Isn't cloud storage just Storage Service Providers with new marketing? The question came up twice last week in almost identical
fashion. Obviously, there is still some confusion, and the failure of
Storage Service Providers (SSPs) still weighs around the neck of Cloud
Storage Providers (CSP) like an albatross. Are CSPs the same as SSPs?
While there is one similarity there are also dramatic differences. What's similar?
The SSP concept started in the late 90's. The goal was to make storage
similar to electricity. You plugged into the wall and there was your
storage. In general, cloud storage follows this same model. Both are
based on a pay-as you-go model. As far as similarities go, though, that's about it.
What's different? The first big difference that comes to mind for me is the infrastructure
that the CSPs are using. Most, if not all, of the SSPs used very
expensive, high-end, name brand hardware to host their customers' data.
The idea in those days was to impress the end user with the storage
brand name behind the SSP. We see almost the exact opposite today, CSPs
are more often than not leveraging their name first and the hardware
second. Although the quality of the hardware is important, greater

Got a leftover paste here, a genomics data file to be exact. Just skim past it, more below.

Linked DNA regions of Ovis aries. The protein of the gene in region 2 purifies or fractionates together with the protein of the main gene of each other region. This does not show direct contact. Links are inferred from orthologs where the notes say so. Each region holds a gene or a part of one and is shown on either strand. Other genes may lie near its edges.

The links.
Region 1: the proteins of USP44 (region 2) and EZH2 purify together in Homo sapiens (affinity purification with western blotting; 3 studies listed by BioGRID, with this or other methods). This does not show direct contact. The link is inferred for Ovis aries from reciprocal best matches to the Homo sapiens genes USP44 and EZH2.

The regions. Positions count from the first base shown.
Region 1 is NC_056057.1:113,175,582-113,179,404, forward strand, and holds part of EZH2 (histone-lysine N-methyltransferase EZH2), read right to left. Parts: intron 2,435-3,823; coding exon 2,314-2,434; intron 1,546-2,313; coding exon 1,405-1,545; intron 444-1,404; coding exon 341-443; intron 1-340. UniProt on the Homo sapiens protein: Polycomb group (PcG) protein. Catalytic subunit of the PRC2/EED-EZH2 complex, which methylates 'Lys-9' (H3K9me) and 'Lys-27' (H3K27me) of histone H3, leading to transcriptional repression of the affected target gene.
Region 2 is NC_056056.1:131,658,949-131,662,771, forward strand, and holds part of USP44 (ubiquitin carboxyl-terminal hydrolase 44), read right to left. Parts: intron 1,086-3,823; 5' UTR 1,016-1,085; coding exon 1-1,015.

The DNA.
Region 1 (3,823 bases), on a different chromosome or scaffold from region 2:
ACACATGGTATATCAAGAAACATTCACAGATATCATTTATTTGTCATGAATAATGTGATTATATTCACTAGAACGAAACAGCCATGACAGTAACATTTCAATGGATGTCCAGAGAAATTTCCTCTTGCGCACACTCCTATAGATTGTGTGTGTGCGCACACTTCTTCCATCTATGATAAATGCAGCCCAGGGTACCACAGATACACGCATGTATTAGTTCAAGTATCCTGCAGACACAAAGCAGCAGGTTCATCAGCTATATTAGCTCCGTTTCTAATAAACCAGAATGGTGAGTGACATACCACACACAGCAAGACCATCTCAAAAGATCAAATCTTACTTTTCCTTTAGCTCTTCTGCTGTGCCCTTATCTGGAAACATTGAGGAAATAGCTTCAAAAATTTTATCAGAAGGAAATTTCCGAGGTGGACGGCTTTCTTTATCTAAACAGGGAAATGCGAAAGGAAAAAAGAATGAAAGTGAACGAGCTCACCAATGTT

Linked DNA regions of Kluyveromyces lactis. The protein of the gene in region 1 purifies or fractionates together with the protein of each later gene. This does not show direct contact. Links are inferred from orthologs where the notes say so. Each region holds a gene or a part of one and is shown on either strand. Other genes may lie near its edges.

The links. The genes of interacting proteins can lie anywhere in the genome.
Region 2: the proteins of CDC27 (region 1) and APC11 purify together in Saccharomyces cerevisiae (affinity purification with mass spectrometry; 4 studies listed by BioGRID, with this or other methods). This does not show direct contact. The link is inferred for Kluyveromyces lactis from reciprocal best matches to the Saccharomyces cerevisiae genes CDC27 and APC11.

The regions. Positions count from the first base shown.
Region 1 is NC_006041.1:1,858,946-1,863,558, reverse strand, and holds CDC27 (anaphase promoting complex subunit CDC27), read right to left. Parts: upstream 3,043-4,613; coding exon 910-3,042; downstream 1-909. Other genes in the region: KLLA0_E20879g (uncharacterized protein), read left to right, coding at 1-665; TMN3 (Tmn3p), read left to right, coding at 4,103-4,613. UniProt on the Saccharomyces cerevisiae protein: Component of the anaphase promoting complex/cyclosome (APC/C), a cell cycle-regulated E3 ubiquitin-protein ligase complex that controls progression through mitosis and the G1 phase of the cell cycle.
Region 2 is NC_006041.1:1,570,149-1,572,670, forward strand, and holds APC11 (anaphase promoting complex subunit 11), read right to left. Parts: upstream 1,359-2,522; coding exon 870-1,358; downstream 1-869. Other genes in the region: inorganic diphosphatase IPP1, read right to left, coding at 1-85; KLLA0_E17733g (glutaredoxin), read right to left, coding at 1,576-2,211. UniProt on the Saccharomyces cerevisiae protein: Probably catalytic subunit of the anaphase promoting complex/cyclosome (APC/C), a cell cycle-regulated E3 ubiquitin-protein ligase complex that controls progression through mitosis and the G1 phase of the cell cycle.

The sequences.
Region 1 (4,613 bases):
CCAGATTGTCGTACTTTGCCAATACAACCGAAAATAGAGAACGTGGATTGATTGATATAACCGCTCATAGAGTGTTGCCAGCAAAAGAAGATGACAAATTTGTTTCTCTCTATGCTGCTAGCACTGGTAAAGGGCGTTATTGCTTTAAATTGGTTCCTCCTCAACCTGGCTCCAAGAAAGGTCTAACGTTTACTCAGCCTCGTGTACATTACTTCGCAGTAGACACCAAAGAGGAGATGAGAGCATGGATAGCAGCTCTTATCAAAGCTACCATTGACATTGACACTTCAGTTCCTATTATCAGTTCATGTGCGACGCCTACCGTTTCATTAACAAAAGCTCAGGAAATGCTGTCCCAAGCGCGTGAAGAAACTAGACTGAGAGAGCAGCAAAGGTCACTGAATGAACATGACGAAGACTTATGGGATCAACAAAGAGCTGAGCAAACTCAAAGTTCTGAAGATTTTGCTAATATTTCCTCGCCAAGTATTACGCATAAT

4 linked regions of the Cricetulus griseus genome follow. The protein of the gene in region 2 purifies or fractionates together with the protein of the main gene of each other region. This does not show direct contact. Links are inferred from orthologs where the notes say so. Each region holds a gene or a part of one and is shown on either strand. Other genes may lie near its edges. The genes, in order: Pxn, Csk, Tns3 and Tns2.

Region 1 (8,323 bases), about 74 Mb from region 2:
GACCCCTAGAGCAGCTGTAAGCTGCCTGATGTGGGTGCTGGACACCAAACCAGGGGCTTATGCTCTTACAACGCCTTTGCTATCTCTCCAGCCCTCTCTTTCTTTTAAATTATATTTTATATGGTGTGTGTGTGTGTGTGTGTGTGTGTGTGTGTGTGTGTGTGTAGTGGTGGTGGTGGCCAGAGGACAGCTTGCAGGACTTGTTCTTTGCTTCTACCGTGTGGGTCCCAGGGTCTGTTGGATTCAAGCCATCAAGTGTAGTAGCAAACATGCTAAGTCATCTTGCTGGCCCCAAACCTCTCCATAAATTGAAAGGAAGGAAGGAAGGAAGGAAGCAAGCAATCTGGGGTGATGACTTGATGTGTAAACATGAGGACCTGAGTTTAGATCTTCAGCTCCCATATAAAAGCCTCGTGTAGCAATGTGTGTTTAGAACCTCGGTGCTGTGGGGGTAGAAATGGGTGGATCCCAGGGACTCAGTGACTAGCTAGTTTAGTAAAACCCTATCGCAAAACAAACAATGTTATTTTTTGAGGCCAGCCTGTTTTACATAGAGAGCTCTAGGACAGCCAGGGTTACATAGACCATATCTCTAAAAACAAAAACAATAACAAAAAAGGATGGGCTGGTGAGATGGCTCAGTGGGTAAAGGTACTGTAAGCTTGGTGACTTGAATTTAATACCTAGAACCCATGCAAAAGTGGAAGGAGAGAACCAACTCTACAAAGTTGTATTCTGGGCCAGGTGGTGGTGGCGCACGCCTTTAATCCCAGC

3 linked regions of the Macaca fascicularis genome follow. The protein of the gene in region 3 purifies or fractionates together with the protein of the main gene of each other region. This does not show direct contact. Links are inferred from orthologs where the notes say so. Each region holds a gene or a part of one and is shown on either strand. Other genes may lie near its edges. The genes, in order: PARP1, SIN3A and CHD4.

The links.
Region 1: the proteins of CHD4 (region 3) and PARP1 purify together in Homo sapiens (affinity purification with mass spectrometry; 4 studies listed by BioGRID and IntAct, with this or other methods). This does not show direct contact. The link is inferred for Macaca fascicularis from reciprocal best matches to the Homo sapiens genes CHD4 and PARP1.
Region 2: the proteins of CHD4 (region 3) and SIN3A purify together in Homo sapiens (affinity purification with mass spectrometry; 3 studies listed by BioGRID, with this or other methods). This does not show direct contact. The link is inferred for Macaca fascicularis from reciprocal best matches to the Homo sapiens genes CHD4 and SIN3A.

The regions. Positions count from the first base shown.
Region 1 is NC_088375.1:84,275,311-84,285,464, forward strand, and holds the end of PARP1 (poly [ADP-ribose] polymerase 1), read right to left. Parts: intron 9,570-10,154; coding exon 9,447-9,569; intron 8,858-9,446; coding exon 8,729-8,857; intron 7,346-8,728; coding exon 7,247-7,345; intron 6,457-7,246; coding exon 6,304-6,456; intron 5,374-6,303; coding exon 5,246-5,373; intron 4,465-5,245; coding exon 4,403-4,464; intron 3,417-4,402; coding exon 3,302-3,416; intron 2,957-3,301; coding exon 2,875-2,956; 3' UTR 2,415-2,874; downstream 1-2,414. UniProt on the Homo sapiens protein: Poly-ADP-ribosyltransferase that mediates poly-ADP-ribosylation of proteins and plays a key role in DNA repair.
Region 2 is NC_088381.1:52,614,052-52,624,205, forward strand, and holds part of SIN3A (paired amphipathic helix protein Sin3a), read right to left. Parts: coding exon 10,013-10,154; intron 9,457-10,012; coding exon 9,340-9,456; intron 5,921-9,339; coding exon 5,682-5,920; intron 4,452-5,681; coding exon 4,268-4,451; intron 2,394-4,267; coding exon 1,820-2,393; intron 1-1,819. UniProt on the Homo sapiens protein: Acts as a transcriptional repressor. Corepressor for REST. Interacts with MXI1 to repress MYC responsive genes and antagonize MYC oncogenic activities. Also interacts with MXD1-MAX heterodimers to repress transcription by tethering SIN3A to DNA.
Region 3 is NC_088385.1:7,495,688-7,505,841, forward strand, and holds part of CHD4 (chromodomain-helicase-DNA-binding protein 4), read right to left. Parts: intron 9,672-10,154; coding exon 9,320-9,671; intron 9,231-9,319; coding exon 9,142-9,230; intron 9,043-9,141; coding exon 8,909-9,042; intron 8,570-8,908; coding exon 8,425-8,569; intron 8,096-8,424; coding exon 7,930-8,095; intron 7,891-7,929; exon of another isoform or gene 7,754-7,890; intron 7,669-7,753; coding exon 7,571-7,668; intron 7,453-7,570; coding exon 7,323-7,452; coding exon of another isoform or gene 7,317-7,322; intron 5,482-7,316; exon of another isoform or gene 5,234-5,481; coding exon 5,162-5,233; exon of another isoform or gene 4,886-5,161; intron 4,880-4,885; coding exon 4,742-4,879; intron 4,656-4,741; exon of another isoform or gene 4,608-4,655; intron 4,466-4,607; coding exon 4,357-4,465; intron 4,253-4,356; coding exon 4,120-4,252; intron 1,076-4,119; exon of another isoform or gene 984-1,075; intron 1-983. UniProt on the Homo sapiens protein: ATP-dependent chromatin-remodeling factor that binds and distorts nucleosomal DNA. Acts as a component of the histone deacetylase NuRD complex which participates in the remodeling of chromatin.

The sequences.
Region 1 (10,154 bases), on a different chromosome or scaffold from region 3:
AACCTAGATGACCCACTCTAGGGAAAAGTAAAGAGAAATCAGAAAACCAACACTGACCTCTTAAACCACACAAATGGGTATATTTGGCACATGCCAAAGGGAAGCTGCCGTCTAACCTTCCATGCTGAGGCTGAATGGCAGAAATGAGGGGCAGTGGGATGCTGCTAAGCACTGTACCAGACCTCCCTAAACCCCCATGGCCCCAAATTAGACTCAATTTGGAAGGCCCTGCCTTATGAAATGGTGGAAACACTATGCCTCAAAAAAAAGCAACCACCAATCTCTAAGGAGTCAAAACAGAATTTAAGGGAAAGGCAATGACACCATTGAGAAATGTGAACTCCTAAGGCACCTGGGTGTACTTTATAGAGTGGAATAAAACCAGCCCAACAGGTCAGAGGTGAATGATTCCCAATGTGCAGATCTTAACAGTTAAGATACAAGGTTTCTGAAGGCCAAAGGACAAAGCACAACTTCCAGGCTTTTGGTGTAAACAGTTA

emphasis is placed on the policies and procedures that these companies
The next difference is availability and cost of bandwidth.
Bandwidth is everywhere now and acceptable speeds are very affordable.
Those connections tend to be a lot more reliable. I can't remember the
last time our office internet connection has gone down, but it
has been at least a month or two, and when it did, it was only for a few
minutes. Clearly better availability can be had than our standard
vanilla office connection. Also, if you project bandwidth out, we are not
far from near ubiquitous bandwidth all at very high speeds, and in a
data center we are there now.
The hardware model itself is also different. SSPs tried to use
tier one, monolithic solutions that were really designed for single-server, or at most, single-organization use. The SSPs became software
developers in their own right, trying to address the shortcomings of a
monolithic storage system and to try to ease their own management burden